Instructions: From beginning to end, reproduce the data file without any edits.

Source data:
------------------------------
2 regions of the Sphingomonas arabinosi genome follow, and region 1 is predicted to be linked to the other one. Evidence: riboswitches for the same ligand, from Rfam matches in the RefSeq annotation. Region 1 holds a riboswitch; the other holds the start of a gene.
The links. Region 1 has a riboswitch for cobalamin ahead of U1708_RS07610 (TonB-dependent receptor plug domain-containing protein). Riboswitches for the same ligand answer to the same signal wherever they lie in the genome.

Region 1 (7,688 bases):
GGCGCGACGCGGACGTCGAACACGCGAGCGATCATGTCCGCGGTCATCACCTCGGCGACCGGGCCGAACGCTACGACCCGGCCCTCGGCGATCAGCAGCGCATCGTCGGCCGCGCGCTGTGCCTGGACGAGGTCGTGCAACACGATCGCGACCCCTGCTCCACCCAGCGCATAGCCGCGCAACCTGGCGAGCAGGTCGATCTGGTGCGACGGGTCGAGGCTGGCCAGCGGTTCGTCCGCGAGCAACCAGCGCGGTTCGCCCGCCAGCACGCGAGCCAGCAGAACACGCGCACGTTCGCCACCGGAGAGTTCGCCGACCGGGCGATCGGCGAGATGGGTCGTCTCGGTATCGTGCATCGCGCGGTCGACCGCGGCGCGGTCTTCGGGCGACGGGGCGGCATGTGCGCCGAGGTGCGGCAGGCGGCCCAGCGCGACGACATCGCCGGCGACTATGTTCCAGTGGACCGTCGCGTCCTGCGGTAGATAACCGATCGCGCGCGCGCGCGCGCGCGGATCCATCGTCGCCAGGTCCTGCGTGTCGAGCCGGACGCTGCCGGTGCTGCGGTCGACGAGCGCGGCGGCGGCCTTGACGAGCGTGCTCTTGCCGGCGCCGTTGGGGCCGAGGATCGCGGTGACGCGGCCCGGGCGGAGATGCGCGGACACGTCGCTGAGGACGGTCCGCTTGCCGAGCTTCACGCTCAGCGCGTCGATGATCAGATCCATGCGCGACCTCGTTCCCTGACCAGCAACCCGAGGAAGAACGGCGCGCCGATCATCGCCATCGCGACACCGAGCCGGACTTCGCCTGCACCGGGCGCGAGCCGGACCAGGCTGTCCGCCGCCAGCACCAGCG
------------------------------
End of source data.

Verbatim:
2 regions of the Sphingomonas arabinosi genome follow, and region 1 is predicted to be linked to the other one. Evidence: riboswitches for the same ligand, from Rfam matches in the RefSeq annotation. Region 1 holds a riboswitch; the other holds the start of a gene.
The links. Region 1 has a riboswitch for cobalamin ahead of U1708_RS07610 (TonB-dependent receptor plug domain-containing protein). Riboswitches for the same ligand answer to the same signal wherever they lie in the genome.

Region 1 (7,688 bases):
GGCGCGACGCGGACGTCGAACACGCGAGCGATCATGTCCGCGGTCATCACCTCGGCGACCGGGCCGAACGCTACGACCCGGCCCTCGGCGATCAGCAGCGCATCGTCGGCCGCGCGCTGTGCCTGGACGAGGTCGTGCAACACGATCGCGACCCCTGCTCCACCCAGCGCATAGCCGCGCAACCTGGCGAGCAGGTCGATCTGGTGCGACGGGTCGAGGCTGGCCAGCGGTTCGTCCGCGAGCAACCAGCGCGGTTCGCCCGCCAGCACGCGAGCCAGCAGAACACGCGCACGTTCGCCACCGGAGAGTTCGCCGACCGGGCGATCGGCGAGATGGGTCGTCTCGGTATCGTGCATCGCGCGGTCGACCGCGGCGCGGTCTTCGGGCGACGGGGCGGCATGTGCGCCGAGGTGCGGCAGGCGGCCCAGCGCGACGACATCGCCGGCGACTATGTTCCAGTGGACCGTCGCGTCCTGCGGTAGATAACCGATCGCGCGCGCGCGCGCGCGCGGATCCATCGTCGCCAGGTCCTGCGTGTCGAGCCGGACGCTGCCGGTGCTGCGGTCGACGAGCGCGGCGGCGGCCTTGACGAGCGTGCTCTTGCCGGCGCCGTTGGGGCCGAGGATCGCGGTGACGCGGCCCGGGCGGAGATGCGCGGACACGTCGCTGAGGACGGTCCGCTTGCCGAGCTTCACGCTCAGCGCGTCGATGATCAGATCCATGCGCGACCTCGTTCCCTGACCAGCAACCCGAGGAAGAACGGCGCGCCGATCATCGCCATCGCGACACCGAGCCGGACTTCGCCTGCACCGGGCGCGAGCCGGACCAGGCTGTCCGCCGCCAGCACCAGCG